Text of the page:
LEWISTON — By 7:30 a.m. an impressive crowd of cancer survivors, 5K and 10K walkers, visitors, volunteers and support staff was assembled in front of a large stage on Oxford Street.
It was cold Saturday morning, with temperatures in the 40s and a constant wind. And the unofficial emcee admitted as much. But, he said, people would get a chance to warm up when the walks began. “We’re lucky to be walking today because some people can’t,” actor Patrick Dempsey told the crowd, which numbered in the thousands.
“And that’s why we do it.”
The Dempsey Challenge is a spectacle for many reasons, not least because it brings out so many local celebrities. During the opening ceremony next to Simard/Payne Memorial Park — between 7 and 8 a.m. — local radio hosts Dave Winsor and Michelle Taylor (the official emcees) entertained the crowd. Speeches were given by the mayors of the Twin Cities, as well as this year’s top youth fundraiser.
As the crowd observed a moment of silence, just prior to the singing of the national anthem, the first rays of sunshine were still being felt, light playing off the tiara of Molly Bouchard, better known as Miss Maine.
The most well-known attendee was Dempsey, who’s responsible for creating the event and expanding it over four consecutive years. The real focus, however, was the cancer fighters, survivors and families that benefit from the weekend’s activities.
“I’m so proud of this community,” Dempsey said from the stage. “All the proceeds go to the center, so all the services are free. And you make that possible.”
This year is the largest Dempsey Challenge to date, in donations and participation, according to Mark Turcotte, the event’s communications specialist. Money raised from the Dempsey Challenge supports the Patrick Dempsey Center for Cancer Hope & Healing in Lewiston, which offers education, support and wellness services to those affected by cancer.
“We have 4,250 registrants as of this morning,” Turcotte said during the opening ceremony. “This year, there’s been an outpouring of support for this event ... and we actually exceeded a million dollars (in donations) yesterday.”
One-hundred percent of the funds will benefit the Dempsey Center, he said.
At 8 a.m. sharp the 5K and 10K walks began. Roughly 2,600 people participated in those, Turcotte said.
Magan Hanson of South Paris was doing the 5K walk with Team Angela, which raised $39,000 this year. “I have relatives with cancer," Hanson said. "And I had met Angela a few times.” Angela Black was the original team captain.
“This year her goal was, I believe six people and maybe five thousand, ten thousand dollars. And it just started growing," Hanson said. When Black died in August, “we said, ‘You know, she was 39 when she passed. Let’s get thirty-nine thousand.’”
Burt Poisson of Jay, a two-year leukemia survivor, said that when he was diagnosed, his son got counseling at the Dempsey Center. Poisson was leading a team called the Burt and Ernies on the 5K. “Being able to come here and pay back what they did for my son means a lot to me,” he said.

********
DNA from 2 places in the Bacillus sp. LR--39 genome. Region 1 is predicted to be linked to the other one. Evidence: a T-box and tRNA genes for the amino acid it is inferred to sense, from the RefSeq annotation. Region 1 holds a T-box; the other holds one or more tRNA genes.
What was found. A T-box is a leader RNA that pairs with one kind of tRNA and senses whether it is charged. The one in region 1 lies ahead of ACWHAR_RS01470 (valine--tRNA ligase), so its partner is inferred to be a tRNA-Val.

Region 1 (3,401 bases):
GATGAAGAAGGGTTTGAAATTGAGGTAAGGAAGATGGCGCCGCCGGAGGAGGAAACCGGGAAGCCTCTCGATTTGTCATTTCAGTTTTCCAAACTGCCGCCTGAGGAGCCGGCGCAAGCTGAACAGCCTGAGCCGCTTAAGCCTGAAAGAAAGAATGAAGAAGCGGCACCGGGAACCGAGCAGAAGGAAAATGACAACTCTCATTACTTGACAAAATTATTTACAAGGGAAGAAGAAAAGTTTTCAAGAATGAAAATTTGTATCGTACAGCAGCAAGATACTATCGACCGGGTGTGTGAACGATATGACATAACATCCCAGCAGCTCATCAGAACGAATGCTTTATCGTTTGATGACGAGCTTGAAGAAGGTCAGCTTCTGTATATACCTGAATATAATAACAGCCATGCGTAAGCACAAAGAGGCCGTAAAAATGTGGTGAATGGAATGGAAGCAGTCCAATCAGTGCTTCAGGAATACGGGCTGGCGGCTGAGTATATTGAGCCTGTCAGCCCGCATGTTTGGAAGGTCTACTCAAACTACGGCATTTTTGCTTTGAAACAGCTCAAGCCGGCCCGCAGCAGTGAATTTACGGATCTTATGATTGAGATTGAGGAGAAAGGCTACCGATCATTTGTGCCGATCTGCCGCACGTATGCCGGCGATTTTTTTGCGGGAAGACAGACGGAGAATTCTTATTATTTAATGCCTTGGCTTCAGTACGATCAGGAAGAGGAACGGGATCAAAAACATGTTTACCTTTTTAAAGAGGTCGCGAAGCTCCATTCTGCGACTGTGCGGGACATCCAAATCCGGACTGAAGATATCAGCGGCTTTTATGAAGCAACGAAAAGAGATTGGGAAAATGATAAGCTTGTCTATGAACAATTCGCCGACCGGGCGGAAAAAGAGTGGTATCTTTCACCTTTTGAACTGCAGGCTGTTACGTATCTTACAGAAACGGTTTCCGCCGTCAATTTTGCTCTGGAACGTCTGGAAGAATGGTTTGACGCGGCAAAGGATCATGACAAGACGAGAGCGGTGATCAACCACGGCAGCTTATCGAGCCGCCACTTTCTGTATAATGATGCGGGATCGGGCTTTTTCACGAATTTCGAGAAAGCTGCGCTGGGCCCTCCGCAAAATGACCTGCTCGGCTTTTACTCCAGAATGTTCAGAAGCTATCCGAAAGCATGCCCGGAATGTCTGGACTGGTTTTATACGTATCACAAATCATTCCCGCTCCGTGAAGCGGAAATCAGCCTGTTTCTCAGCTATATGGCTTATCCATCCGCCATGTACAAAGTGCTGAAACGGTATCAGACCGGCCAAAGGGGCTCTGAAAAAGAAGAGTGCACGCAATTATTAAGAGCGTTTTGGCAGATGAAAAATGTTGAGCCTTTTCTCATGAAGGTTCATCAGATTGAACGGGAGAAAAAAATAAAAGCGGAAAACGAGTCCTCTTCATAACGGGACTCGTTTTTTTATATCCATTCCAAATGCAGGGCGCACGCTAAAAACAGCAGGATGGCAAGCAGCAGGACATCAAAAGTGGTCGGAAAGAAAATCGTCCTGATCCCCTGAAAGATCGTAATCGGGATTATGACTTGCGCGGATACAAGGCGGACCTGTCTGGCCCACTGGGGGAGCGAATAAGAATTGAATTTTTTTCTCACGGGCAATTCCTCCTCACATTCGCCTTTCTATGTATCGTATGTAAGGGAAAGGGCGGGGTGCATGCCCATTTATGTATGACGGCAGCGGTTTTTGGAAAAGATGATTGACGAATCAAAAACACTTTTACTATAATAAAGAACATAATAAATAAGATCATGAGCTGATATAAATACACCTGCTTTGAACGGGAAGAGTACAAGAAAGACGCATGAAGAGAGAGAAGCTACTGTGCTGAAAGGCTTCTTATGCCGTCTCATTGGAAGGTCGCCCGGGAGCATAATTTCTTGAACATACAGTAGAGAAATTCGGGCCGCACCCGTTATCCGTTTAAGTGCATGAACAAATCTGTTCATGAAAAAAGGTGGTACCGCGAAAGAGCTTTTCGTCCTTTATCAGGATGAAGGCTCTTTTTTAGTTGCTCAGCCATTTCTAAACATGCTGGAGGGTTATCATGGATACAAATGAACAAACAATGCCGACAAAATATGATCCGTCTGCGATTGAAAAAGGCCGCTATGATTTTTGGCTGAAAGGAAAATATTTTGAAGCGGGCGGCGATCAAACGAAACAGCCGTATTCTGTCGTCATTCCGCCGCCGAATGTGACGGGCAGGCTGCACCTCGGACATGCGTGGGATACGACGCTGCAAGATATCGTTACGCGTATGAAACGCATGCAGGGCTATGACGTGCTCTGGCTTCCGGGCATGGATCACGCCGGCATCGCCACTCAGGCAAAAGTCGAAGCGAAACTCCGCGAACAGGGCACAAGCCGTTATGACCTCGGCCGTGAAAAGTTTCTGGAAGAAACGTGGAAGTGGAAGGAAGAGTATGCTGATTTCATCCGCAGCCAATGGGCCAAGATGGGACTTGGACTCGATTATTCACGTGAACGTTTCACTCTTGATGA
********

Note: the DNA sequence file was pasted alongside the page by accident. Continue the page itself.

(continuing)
The Challenge is not a race, not a competition, Turcotte said.
“The beauty of the walks is that the teams get to stay together on the course," he said. "So, to be at the finish line is a really emotional experience. ... You’re walking in memory or in honor of people.”
The 5K and 10K routes, criss-crossing downtown Lewiston and Auburn, ended by crossing the Auburn Riverwalk trestle bridge and entering Simard/Payne Park. After the walks concluded, activities continued in the park, where a large music stage had been built and dozens of vendors were selling or giving away food, beverages, bike parts and wellness supplements.
Turcotte estimated that several thousand people turned out Saturday. The vast majority of attendees interviewed said they had been personally affected by cancer, most commonly because a close friend or family member had suffered from it.
Maggie Humphrey of Gray was leading a team of 10 walkers. “My father had pancreatic cancer,” she said. “At the time, the (Dempsey) Center wasn’t around, but we ended up hearing about it and wanting to make a difference.”
Running With Al, a team composed of Bates College students, had participated in the 10K walk. Because Positive Tracks, a youth fundraising group, was matching donations for any participant under the age of 23, the team had raised roughly $10,000. Of the five Running With Al team members interviewed, all had loved ones who had suffered from cancer.
The most poignant moment of Saturday’s events, for many, was the Survivors' Walk.
At 10 a.m., volunteers cut a curving path through the crowd. It began near the trestle bridge and ended in front of the stage near the center of the park.
A procession was led by the Edward Little High School marching band. Behind them walked about 200 people, cancer survivors and their families. On either side of the pathway, supporters and attendees clapped, cheered, rang bells and offered congratulations.
Many of the walkers in the procession looked somber, in clear contrast to the jubilation of the onlookers. At the end of the walk, the crowd — both survivors and supporters — gathered in front of the stage where Dempsey approached a microphone.
“I have so much pride in this community for stepping up and supporting this idea," he said. "I’m so moved by it. I can’t thank you enough. To be able to come home and to talk and see all of you — it’s great. Let’s celebrate life and congratulate the survivors. It’s their day.”
Barbara Richards of Sabattus had just finished the Survivors Walk and was watching Dempsey on stage. She is a one-year breast cancer survivor.
“The support is so incredible,” she said. “I just can’t believe so many people care.”